Polypharmacy is common in the aging population and is typically defined as five or more medications taken on a regular basis each day (Masnoon et al., 2017). Older patients may experience multimorbidities and be prescribed multiple medications for symptom management of their health conditions. Multiple medications can put older adults at risk for drug–drug, drug–disease, and drug–gene interactions (McLachlan et al., 2009). Older adults may be prescribed sedative, antidepressant, antipsychotic, dementia, and/or Parkinson's medications, putting individuals at risk for drug-induced cognitive impairment. If these medications are not properly metabolized in the body, serious complications can occur, such as falls, fractures, pain, and mortality. Finding the right medication, at the right dose, for each aging patient is often challenging.
A new report from the John A. Hartford Foundation and the Institute of Healthcare Improvement (2019) offers a patient-centered approach that accommodates age-friendly care to health systems as part of the Creating Age-Friendly Health Systems Initiative. The Age-Friendly Health System Initiative works closely with geriatric experts addressing four essential concepts referred to as the 4Ms. The 4M framework stands for what matters, medications, mentation, and mobility, and complements precision health when implemented into existing care. Keeping the 4Ms in mind, nurses can provide the most effective care by initiating critical conversations with clinicians about deprescribing medications that may no longer be warranted. Precision health also addresses genetic biomarkers and their influence with regard to a patient's risk for developing diseases and how a patient responds to medications (McLachlan et al., 2009). Pharmacogenomics uses genetic information from a patient regarding his/her predicted response to medications, so the most effective ones are used. This information will decrease the incidence of adverse drug reactions. The U.S. Food and Drug Administration (2019) has identified approximately 200 medications for which there are molecular biomarkers that may aid in improving therapeutic outcomes and reducing adverse drug reactions. Older adults may benefit from targeted, patient-specific pharmacogenomic considerations. Examples of these medications include antiplatelet (clopidogrel) and anticoagulation (warfarin) therapies, pain management (codeine), and antiretroviral therapy (abacavir). With increased efforts in precision health, there are opportunities for nurses in identifying and understanding biomarkers that can improve shared clinical decision making, patient safety, and quality of life in older adults.
Challenges of Precision Health for Nursing
Even with the increasing use of precision health care in nursing practice, many challenges remain. As treatment becomes more individualized based on genetic profiles, nurses must acquire more in-depth genetic and genomic knowledge to optimize patient care. Nurses will need to interpret the results of genetic tests, understand how that information is relevant to treatment plans, and educate patients throughout their personalized plan of care (U.S. National Library of Medicine, 2019). Nurses will also need to be more involved in multiple aspects of genetic testing to provide sufficient information to patients, including the purpose and procedure of testing and its potential risks and benefits. Nurses will also need to gain training in pharmacogenomics, to assist patients in developing individualized treatment plans involving medications. In addition, ethnic and racial differences in response to drug therapies are well documented (Burroughs et al., 2002). There is some evidence that these differences are associated with multiple polymorphisms and genetic variants (Roden et al., 2011). Nurses will need to understand important racial and ethnic differences to identify the right genetic test and medication for the right patient at the right dose, the first time. Cost is also an issue with precision health. Genetic testing has become more affordable in recent years, but technologies such as sequencing large amounts of DNA are expensive to perform and insurance coverage may be limited (U.S. National Library of Medicine, 2019).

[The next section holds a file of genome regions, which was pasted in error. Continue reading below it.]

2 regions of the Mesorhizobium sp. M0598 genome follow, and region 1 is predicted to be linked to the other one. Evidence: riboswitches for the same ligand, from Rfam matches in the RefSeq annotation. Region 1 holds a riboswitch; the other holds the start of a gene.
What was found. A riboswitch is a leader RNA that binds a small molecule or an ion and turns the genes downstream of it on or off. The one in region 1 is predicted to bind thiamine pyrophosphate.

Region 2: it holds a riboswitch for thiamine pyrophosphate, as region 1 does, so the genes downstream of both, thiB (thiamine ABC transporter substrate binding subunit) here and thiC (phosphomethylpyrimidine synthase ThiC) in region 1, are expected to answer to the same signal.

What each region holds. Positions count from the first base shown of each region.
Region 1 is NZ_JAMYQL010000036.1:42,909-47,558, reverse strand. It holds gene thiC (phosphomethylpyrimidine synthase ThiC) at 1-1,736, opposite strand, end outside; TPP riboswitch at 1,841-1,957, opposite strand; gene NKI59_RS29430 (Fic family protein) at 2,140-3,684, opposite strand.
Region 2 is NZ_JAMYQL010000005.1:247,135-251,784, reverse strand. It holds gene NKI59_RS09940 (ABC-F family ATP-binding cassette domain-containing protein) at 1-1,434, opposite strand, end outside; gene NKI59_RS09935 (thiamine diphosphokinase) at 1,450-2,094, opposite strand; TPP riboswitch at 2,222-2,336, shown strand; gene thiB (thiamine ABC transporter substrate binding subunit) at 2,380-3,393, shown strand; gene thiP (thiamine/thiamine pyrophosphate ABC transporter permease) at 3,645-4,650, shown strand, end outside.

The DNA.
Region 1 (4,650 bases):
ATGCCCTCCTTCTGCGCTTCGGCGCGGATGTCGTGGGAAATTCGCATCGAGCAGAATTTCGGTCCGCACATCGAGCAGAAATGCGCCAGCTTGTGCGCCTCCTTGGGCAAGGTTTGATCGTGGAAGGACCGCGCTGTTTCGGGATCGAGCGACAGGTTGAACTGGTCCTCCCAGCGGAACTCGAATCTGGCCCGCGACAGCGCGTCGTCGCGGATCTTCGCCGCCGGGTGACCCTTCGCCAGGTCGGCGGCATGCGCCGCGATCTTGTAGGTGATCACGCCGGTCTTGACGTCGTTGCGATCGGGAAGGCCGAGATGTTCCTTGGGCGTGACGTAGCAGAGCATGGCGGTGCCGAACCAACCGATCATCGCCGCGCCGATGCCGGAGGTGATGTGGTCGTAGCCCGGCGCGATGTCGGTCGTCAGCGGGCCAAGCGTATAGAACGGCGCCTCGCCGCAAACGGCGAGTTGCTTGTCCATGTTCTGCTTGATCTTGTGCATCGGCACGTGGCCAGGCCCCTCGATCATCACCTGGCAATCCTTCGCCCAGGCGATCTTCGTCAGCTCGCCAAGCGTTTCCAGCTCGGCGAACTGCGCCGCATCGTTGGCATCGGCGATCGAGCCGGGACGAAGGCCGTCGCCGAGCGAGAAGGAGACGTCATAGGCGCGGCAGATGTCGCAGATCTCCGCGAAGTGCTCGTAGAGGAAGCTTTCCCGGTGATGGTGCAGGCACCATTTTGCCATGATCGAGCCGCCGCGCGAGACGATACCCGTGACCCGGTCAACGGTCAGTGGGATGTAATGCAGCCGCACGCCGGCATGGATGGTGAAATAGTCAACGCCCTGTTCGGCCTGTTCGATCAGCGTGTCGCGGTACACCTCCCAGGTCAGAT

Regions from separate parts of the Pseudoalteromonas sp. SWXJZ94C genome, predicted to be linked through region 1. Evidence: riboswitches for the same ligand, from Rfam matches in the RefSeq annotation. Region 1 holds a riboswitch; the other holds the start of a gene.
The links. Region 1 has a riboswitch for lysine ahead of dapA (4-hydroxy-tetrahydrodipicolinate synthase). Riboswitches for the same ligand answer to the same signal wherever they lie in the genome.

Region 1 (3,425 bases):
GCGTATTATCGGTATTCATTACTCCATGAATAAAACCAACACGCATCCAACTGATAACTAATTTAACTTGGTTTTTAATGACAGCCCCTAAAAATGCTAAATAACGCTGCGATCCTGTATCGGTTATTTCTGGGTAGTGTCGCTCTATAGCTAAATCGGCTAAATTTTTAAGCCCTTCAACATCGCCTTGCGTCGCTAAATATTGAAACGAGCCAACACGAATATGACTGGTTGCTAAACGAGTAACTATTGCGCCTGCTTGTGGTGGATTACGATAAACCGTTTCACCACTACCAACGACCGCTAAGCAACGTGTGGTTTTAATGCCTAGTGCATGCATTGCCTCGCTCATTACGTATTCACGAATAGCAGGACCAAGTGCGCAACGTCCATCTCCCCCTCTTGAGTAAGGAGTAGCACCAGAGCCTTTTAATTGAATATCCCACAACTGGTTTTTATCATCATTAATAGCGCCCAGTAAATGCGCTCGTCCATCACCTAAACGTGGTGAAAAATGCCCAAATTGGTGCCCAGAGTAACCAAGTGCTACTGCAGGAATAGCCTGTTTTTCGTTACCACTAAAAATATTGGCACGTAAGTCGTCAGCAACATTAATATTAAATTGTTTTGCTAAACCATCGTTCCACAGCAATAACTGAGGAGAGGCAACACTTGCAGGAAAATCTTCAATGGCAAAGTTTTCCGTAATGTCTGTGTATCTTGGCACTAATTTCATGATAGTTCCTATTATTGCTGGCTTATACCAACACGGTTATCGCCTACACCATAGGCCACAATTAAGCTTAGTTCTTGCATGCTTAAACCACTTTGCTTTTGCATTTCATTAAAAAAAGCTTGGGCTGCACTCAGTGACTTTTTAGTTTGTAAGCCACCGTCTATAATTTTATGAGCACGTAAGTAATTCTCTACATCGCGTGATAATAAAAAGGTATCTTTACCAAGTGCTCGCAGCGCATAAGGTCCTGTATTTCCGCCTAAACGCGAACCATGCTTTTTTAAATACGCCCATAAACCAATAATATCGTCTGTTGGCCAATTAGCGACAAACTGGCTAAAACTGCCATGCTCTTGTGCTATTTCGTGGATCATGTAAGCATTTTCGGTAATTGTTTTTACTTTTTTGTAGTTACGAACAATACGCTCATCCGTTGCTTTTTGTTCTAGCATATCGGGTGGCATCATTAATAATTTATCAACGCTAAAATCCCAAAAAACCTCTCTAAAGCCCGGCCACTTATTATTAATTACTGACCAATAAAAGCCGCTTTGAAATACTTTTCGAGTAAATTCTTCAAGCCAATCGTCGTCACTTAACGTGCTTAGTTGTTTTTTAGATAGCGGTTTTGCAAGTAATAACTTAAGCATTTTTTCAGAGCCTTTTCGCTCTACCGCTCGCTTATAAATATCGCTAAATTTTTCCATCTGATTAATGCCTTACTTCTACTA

Precision health uses genetic, social, psychological, and environmental information to develop effective treatments for illnesses common in older adults. Much remains to be learned about using precision health approaches to provide the best treatments to the growing population of older adults who have unique health and psychosocial needs. Several resources related to precision health and omics in nursing practice are listed in Table 1.
Resources Related to Precision Health and Omics in Nursing Practice
Although the benefits of precision health to address complex health problems are expanding rapidly, there are also significant challenges to precision health, such as the need to study diverse populations, lack of knowledge for the role of nursing in omics-based care, and the high cost of precision health methodologies. Using precision health in addressing individual health needs and preferences of older adults has great potential to decrease health care costs, enhance quality of care, and improve quality of life. Nurses knowledgeable in precision health will be at the forefront of this new era in advancing the health of older adults.
Sarah R. Martha, PhD, RN
Jonathan P. Auld, PhD, MAT, RN
Jonika B. Hash, PhD, RN
Hyejeong Hong, PhD, FNP-BC
Omics and Symptom Science Training Program
University of Washington